California Sex Education
During the Bush administration over $1 billion in federal funds was pumped into programs to provide abstinence-only education. While California is the only state to have never accepted one stream of federal funds (Title V), another funding stream (Community-Based Abstinence Education) provided grants directly to community-based organizations, in California as well as other states.
This flood of funding for abstinence-only education has significantly affected sex education in California. Despite the state's strong 2003 law requiring comprehensive sex education, many California schools teach abstinence-only education today. For example, in Sonoma County, Free To Be, an agency receiving federal abstinence funds, was teaching in as many as 41 schools across the county until this school year, when BACHE and the ACLU began working collaboratively to remove Free To Be from the schools.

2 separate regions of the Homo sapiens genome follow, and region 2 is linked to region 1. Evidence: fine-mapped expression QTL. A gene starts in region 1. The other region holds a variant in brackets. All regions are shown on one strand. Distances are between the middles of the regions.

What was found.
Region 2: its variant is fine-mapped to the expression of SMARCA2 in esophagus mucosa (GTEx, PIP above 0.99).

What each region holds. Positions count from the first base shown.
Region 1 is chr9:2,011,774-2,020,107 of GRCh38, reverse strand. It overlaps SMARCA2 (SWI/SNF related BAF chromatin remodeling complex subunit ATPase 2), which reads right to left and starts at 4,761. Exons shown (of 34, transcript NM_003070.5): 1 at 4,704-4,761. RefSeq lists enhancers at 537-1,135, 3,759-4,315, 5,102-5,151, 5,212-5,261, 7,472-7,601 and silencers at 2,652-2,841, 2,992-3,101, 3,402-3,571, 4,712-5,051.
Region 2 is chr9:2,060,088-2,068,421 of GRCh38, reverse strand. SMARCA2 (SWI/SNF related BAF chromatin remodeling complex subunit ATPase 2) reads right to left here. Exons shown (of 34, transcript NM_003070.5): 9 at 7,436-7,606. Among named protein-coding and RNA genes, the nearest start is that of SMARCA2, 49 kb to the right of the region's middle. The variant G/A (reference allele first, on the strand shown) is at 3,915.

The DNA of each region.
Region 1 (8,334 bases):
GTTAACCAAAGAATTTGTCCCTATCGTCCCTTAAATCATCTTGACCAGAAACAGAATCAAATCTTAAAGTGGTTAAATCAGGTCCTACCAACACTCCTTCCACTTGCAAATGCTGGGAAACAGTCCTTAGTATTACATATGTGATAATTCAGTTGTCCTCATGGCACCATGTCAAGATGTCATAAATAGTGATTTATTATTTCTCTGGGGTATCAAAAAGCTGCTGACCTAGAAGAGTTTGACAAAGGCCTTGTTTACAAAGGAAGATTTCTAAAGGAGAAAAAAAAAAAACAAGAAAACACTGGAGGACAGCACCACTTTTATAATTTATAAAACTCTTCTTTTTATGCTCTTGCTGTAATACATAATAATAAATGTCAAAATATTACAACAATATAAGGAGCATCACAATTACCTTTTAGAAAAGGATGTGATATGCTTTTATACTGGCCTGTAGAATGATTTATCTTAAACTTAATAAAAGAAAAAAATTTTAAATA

Research has shown that comprehensive sex education is effective, and it is overwhelmingly supported by California parents--89% across all demographic groups, according to research by the Public Health Institute. But parents often have no idea that their children are not receiving the comprehensive sex education that they support and that the law requires.
For California Guidelines on providing Comprehensive Sex Education please click on the following California Department of Education link: